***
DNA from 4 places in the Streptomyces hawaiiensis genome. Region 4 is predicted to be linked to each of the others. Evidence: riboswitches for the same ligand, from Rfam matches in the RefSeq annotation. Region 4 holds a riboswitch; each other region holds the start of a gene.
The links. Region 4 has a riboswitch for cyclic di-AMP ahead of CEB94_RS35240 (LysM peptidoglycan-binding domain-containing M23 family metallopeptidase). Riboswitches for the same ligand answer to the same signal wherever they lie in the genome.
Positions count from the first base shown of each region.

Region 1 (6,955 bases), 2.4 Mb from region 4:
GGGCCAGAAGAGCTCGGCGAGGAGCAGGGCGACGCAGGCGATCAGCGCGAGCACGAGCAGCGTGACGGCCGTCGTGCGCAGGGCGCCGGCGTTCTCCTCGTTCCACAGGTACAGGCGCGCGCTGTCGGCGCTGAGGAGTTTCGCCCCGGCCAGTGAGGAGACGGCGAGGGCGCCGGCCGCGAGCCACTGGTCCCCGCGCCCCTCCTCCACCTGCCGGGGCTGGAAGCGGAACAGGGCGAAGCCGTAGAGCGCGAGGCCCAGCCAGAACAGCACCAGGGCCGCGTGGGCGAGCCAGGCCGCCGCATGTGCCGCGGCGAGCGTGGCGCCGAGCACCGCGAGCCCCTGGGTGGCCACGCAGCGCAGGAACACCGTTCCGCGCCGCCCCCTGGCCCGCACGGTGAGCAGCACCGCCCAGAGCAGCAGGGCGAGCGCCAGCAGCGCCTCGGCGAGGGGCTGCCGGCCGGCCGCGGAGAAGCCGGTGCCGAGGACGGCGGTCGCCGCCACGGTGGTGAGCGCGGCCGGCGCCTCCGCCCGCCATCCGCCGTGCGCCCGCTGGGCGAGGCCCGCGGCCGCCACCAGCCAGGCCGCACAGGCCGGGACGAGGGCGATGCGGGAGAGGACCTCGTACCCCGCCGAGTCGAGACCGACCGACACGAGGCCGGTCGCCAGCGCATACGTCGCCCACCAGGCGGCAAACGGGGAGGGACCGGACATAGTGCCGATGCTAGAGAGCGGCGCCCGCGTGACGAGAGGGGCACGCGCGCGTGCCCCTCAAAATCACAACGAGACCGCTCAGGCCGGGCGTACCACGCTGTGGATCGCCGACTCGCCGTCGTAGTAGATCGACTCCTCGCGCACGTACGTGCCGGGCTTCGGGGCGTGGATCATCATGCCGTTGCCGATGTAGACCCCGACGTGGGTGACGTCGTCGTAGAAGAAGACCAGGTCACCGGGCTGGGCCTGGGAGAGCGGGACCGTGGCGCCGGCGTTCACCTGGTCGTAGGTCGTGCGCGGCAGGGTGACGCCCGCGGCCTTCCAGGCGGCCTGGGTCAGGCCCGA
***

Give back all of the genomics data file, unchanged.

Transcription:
DNA from 4 places in the Streptomyces hawaiiensis genome. Region 4 is predicted to be linked to each of the others. Evidence: riboswitches for the same ligand, from Rfam matches in the RefSeq annotation. Region 4 holds a riboswitch; each other region holds the start of a gene.
The links. Region 4 has a riboswitch for cyclic di-AMP ahead of CEB94_RS35240 (LysM peptidoglycan-binding domain-containing M23 family metallopeptidase). Riboswitches for the same ligand answer to the same signal wherever they lie in the genome.
Positions count from the first base shown of each region.

Region 1 (6,955 bases), 2.4 Mb from region 4:
GGGCCAGAAGAGCTCGGCGAGGAGCAGGGCGACGCAGGCGATCAGCGCGAGCACGAGCAGCGTGACGGCCGTCGTGCGCAGGGCGCCGGCGTTCTCCTCGTTCCACAGGTACAGGCGCGCGCTGTCGGCGCTGAGGAGTTTCGCCCCGGCCAGTGAGGAGACGGCGAGGGCGCCGGCCGCGAGCCACTGGTCCCCGCGCCCCTCCTCCACCTGCCGGGGCTGGAAGCGGAACAGGGCGAAGCCGTAGAGCGCGAGGCCCAGCCAGAACAGCACCAGGGCCGCGTGGGCGAGCCAGGCCGCCGCATGTGCCGCGGCGAGCGTGGCGCCGAGCACCGCGAGCCCCTGGGTGGCCACGCAGCGCAGGAACACCGTTCCGCGCCGCCCCCTGGCCCGCACGGTGAGCAGCACCGCCCAGAGCAGCAGGGCGAGCGCCAGCAGCGCCTCGGCGAGGGGCTGCCGGCCGGCCGCGGAGAAGCCGGTGCCGAGGACGGCGGTCGCCGCCACGGTGGTGAGCGCGGCCGGCGCCTCCGCCCGCCATCCGCCGTGCGCCCGCTGGGCGAGGCCCGCGGCCGCCACCAGCCAGGCCGCACAGGCCGGGACGAGGGCGATGCGGGAGAGGACCTCGTACCCCGCCGAGTCGAGACCGACCGACACGAGGCCGGTCGCCAGCGCATACGTCGCCCACCAGGCGGCAAACGGGGAGGGACCGGACATAGTGCCGATGCTAGAGAGCGGCGCCCGCGTGACGAGAGGGGCACGCGCGCGTGCCCCTCAAAATCACAACGAGACCGCTCAGGCCGGGCGTACCACGCTGTGGATCGCCGACTCGCCGTCGTAGTAGATCGACTCCTCGCGCACGTACGTGCCGGGCTTCGGGGCGTGGATCATCATGCCGTTGCCGATGTAGACCCCGACGTGGGTGACGTCGTCGTAGAAGAAGACCAGGTCACCGGGCTGGGCCTGGGAGAGCGGGACCGTGGCGCCGGCGTTCACCTGGTCGTAGGTCGTGCGCGGCAGGGTGACGCCCGCGGCCTTCCAGGCGGCCTGGGTCAGGCCCGA